My vision is to see a world free of cancer period. But in the meantime, since my mother is not here to fight for herself, I will say what she can't.  Help me, help her, help us. Don't be the type of philanthropist that just jumps on the bandwagon to support whatever everyone else is supporting. Do your research and put your dollars where they are needed. I am in no way saying we don't continue to fight breast cancer. Breast cancer is a monster that could have taken someone I love very much. I am just saying there is more the fight to end cancer than pink.

I am convinced that people simply don't know what a monster lung cancer is. So please allow me to shed some light on the subject and dispel  a few myths.  
1. People don't get lung cancer as frequently as other cancers.
  • FALSE:  Lung cancer impacts one in 14 Americans and kills more than breast, prostate, colorectal, leukemia, and melanoma cancers combined.
2. Lung Cancer doesn't claim as many lives as other cancers
  • FALSE: Lung cancer is the leading cause of cancer death, regardless of gender or ethnicity.
The incidence and mortality rate for lung cancer hovers somewhere around .84 meaning that around 80% of individuals that contract this type of cancer will die from it.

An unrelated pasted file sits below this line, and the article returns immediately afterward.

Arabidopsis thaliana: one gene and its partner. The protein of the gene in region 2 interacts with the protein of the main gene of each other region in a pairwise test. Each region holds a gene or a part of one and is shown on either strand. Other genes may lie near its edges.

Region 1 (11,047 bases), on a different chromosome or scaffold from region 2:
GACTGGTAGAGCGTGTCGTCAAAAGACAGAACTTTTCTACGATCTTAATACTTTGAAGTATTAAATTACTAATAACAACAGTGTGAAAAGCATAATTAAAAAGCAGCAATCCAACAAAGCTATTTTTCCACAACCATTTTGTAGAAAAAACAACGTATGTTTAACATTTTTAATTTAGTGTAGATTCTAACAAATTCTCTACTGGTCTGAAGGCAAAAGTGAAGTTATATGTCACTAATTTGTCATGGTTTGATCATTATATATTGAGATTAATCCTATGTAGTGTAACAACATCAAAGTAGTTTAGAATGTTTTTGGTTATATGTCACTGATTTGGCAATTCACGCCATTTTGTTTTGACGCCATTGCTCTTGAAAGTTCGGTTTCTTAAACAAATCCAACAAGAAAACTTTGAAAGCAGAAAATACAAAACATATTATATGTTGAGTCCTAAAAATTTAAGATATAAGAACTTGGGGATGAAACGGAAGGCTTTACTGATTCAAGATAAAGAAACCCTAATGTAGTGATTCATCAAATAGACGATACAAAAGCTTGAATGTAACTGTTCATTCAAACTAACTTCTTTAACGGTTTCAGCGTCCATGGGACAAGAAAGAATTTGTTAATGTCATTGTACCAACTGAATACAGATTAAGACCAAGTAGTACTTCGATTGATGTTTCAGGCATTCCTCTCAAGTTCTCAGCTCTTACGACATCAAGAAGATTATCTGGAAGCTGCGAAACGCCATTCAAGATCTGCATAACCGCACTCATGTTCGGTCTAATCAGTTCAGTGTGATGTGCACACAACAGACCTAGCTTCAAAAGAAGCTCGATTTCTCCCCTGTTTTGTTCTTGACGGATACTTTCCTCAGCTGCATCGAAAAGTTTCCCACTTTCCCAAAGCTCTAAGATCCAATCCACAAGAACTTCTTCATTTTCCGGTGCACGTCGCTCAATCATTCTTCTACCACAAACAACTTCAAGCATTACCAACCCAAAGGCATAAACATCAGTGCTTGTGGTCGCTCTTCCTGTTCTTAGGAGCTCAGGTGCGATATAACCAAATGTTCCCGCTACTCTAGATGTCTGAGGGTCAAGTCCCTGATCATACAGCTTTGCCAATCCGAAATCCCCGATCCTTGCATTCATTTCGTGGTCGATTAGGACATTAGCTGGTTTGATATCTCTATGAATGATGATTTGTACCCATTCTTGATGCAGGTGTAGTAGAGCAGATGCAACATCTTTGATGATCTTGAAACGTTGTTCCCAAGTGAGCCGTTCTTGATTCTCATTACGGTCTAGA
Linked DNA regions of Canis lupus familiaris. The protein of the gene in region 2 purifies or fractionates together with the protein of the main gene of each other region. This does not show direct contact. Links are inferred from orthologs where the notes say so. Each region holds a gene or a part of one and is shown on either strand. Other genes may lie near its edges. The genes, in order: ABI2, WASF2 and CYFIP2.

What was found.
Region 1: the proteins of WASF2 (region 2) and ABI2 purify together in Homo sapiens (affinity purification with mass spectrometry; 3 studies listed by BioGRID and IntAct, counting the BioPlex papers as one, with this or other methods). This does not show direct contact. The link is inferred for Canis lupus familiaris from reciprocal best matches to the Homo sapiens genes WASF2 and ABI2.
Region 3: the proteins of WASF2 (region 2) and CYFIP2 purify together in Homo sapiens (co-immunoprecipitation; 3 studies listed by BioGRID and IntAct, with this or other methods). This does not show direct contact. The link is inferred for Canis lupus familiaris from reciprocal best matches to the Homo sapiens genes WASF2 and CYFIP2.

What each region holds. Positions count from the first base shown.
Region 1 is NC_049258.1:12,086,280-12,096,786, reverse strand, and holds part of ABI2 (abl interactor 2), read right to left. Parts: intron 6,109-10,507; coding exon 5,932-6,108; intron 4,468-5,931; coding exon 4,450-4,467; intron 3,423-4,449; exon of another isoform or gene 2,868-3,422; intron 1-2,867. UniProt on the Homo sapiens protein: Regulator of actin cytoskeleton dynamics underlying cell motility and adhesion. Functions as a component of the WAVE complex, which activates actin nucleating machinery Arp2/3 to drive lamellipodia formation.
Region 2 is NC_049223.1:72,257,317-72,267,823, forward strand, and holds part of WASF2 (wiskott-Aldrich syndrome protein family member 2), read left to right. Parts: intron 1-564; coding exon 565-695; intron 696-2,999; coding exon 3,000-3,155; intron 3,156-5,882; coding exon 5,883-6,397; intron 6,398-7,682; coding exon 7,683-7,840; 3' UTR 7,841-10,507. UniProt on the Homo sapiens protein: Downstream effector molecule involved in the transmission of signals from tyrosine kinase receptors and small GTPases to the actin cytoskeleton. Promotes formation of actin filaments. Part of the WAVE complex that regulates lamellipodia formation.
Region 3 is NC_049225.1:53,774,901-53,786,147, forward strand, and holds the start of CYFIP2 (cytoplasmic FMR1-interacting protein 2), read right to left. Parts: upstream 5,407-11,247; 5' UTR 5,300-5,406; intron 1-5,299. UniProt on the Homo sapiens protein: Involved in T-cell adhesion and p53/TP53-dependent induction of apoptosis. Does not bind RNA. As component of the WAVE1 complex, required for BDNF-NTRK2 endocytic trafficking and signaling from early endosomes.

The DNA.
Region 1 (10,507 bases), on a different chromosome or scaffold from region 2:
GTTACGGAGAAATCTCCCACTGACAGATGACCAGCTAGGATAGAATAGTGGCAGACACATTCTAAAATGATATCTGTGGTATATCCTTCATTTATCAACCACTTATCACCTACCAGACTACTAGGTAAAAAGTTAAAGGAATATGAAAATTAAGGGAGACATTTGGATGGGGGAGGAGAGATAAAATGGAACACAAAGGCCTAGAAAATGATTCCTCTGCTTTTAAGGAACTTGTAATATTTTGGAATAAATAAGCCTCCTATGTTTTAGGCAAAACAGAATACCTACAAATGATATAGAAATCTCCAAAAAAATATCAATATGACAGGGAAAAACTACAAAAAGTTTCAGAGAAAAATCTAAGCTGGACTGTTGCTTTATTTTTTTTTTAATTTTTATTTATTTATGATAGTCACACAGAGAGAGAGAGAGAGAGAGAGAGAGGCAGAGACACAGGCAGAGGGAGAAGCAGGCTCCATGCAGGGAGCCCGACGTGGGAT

3. Lung Cancer is a smoker's disease
  • FALSE: About 55% of those newly diagnosed with lung cancer are former smokers or people who have never smoked.
This is to me was one of  the most shocking lung cancer statistics that I found. There is a misconception that all lung cancer sufferers are smokers or that they engage in some other behavior that causes lung cancer. This type of thinking causes a huge stigma for lung cancer sufferers, because people automatically believe that victims of lung cancer  have brought it on themselves.  In contrast to breast cancer, which has no specific risk factor associated with it, victims of lung cancer almost have prove or explain how they got it before they receive the empathic response others receive automatically.  It's important that victims of lung cancer be able to appeal to the sensibilities of other people, because most of us donate to causes that illicit some sort of emotional reaction. We have to feel connected either because of sympathy or empathy. But if we feel that it's someone's own fault the likelihood of getting that reaction is smaller.
4. Breast Cancer kills more women than lung cancer
  • FALSE: Lung cancer kills almost twice as many women as breast cancer, and more than twice as many men as prostate cancer.
  • The 5-year survival rate for breast cancer is 90%, for colorectal cancers 66%, for prostate cancer 99%. The 5-year survival rate for lung cancer is only 16%.